Citizen Science in Learning and Education

Welcome to the new hub for teachers, researchers, and scientists interested in citizen science for learning and education. It is brought to you by the education working groups of the European Citizen Science Association (ECSA) and European Cooperation in Science and Technology (COST). This hub is in its infancy and we welcome your input as we grow it. If you'd like to join our group or just listen in on the conversation, please fill out the form on the "Join Us" page.

Our current campaign is to solicit recommendations for citizen science projects that are specifically useful in the classroom and in outside learning. If you have any experience with using CS in those capacities, please let us know on the form "Survey of CS projects". Thank you!

About ECSA

The European Citizen Science Association (ECSA) is a non-profit association set up to encourage the growth of the Citizen Science movement in Europe in order to enhance the participation of the general public in scientific processes, mainly by initiating and supporting citizen science projects as well as performing research on citizen science. To learn more about ECSA, visit our main website:

ECSA's Working Group on Learning and Education gathers school and higher education teachers; educators from museums, community spaces and after-school activities; educational researchers; scientists; and other communities interested in developing the informal learning and educational aspects of their citizen science projects.

Purpose for the working group:

  1. Build a strong international research base on learning in citizen science, connecting it more clearly to wider educational research;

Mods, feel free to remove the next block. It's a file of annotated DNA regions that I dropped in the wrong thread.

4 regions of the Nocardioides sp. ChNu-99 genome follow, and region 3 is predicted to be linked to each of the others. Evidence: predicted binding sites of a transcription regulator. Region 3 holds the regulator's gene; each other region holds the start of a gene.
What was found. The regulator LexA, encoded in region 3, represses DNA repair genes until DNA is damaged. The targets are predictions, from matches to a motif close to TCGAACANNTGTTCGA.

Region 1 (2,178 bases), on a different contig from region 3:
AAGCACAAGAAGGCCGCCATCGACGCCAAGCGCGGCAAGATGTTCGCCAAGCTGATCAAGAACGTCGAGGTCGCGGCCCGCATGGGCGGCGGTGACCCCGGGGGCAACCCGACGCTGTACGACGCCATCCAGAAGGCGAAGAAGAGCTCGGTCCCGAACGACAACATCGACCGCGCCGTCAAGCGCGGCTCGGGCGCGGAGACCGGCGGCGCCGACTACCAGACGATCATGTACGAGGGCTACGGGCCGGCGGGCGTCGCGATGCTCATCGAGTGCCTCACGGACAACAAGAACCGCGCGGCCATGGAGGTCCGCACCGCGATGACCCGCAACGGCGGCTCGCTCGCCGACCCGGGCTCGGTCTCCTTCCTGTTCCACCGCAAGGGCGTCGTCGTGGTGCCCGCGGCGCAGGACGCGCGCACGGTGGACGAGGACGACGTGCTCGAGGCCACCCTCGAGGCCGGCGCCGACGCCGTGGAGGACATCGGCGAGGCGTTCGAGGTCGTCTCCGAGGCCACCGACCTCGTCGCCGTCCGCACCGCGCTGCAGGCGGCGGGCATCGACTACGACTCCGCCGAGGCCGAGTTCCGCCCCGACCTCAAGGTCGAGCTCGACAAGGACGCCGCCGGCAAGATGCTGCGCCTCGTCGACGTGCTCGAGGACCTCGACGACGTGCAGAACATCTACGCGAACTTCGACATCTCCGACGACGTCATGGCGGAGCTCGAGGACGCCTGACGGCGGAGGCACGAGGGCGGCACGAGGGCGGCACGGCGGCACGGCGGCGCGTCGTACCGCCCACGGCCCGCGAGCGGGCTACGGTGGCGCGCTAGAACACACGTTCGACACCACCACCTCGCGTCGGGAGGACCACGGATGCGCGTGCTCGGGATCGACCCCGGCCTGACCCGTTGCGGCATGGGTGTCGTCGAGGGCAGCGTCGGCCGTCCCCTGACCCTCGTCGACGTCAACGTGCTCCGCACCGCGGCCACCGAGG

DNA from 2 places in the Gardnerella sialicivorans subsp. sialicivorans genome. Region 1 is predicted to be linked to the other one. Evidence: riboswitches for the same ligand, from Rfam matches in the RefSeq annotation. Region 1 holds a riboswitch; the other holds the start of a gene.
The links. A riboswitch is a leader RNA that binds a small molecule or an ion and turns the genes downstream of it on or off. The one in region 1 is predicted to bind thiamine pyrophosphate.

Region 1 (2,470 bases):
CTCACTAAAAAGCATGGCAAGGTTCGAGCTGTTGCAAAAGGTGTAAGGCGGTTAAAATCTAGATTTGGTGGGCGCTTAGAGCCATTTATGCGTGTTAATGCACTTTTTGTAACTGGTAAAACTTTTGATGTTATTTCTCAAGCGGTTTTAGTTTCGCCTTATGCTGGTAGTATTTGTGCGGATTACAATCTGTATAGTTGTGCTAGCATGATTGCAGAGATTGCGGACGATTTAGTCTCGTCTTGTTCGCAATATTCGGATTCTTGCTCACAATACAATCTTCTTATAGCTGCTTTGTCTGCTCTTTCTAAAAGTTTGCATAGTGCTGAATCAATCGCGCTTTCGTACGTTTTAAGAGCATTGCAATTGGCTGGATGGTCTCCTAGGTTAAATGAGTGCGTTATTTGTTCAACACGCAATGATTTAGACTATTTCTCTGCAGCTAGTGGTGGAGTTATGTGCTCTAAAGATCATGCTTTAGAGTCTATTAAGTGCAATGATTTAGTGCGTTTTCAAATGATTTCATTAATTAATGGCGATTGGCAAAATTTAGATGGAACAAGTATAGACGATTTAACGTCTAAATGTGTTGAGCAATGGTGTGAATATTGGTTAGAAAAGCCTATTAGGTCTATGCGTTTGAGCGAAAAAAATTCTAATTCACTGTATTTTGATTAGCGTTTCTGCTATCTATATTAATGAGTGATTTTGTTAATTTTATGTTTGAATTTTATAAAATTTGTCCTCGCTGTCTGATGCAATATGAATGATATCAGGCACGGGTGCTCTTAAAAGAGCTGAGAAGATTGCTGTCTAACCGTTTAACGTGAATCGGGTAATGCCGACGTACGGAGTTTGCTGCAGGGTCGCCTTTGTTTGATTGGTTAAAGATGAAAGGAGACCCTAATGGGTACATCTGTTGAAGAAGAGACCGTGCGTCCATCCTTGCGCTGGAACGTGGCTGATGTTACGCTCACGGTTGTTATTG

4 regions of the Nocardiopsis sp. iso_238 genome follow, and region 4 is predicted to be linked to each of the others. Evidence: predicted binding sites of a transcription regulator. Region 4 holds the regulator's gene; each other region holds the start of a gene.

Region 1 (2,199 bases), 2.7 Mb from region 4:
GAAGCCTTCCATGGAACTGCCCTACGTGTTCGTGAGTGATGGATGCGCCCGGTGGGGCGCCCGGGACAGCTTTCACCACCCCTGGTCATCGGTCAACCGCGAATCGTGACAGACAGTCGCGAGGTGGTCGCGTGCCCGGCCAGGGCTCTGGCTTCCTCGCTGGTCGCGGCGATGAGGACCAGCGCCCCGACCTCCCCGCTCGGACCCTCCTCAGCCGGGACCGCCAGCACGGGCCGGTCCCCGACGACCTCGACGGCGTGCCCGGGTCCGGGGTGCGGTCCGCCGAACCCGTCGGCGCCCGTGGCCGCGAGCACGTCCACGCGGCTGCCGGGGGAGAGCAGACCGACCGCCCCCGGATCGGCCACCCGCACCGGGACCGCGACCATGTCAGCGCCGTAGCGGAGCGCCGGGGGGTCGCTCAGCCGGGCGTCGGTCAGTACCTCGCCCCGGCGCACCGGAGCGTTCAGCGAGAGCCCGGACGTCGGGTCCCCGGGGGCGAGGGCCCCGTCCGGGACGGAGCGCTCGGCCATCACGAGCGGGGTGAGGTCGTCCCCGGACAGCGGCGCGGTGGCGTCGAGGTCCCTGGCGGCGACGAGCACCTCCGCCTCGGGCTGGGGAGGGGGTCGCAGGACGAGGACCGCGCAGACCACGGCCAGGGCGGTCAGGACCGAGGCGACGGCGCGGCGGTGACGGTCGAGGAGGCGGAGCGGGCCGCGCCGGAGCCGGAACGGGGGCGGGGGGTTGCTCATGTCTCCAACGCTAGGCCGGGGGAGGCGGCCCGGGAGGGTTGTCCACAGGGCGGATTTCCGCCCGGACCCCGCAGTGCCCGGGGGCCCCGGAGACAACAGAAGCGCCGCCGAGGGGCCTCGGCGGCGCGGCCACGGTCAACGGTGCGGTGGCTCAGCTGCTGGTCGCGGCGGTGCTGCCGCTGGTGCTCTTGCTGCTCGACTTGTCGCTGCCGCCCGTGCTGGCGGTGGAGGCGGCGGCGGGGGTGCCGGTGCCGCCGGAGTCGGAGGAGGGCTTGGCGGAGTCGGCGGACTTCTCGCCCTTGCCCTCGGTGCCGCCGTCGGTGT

2. Engender stronger relationships between research and practice (Edwards et al., draft);
  3. Connect practitioners (e.g. school teachers, museum educators, scientists) interested in the learning and educational aspects of citizen science.

The working group focuses on supporting, researching and evaluating learning and education in citizen science. This includes:

  • Encouraging citizen science as a culture of lifelong learning;
  • Providing guidance to citizen science teams on the development and evaluation of educational opportunities in their citizen science projects;
  • Developing participatory evaluation methods;
  • Supporting capacity development in the research and practice of learning through citizen science;
  • Building a network of citizen science researchers and practitioners interested in learning and education;
  • Promoting educational opportunities in citizen science projects, for example, by offering training for scientists or connecting with the outreach goals of their research.

We distinguish four main spaces where learning and education may happen through citizen science:

  1. Educational institutions (Schools, K-12 and higher)
  2. Museums and similar out-of-school learning environments (zoos, nature parks, etc);
  3. Home/community (makerspaces, public labs, local communities, families, etc)
  4. Scientific research centres.

These projects can happen both in real life (IRL) and purely online - or in mixed ways. The most interesting projects might happen at the borders between these spaces…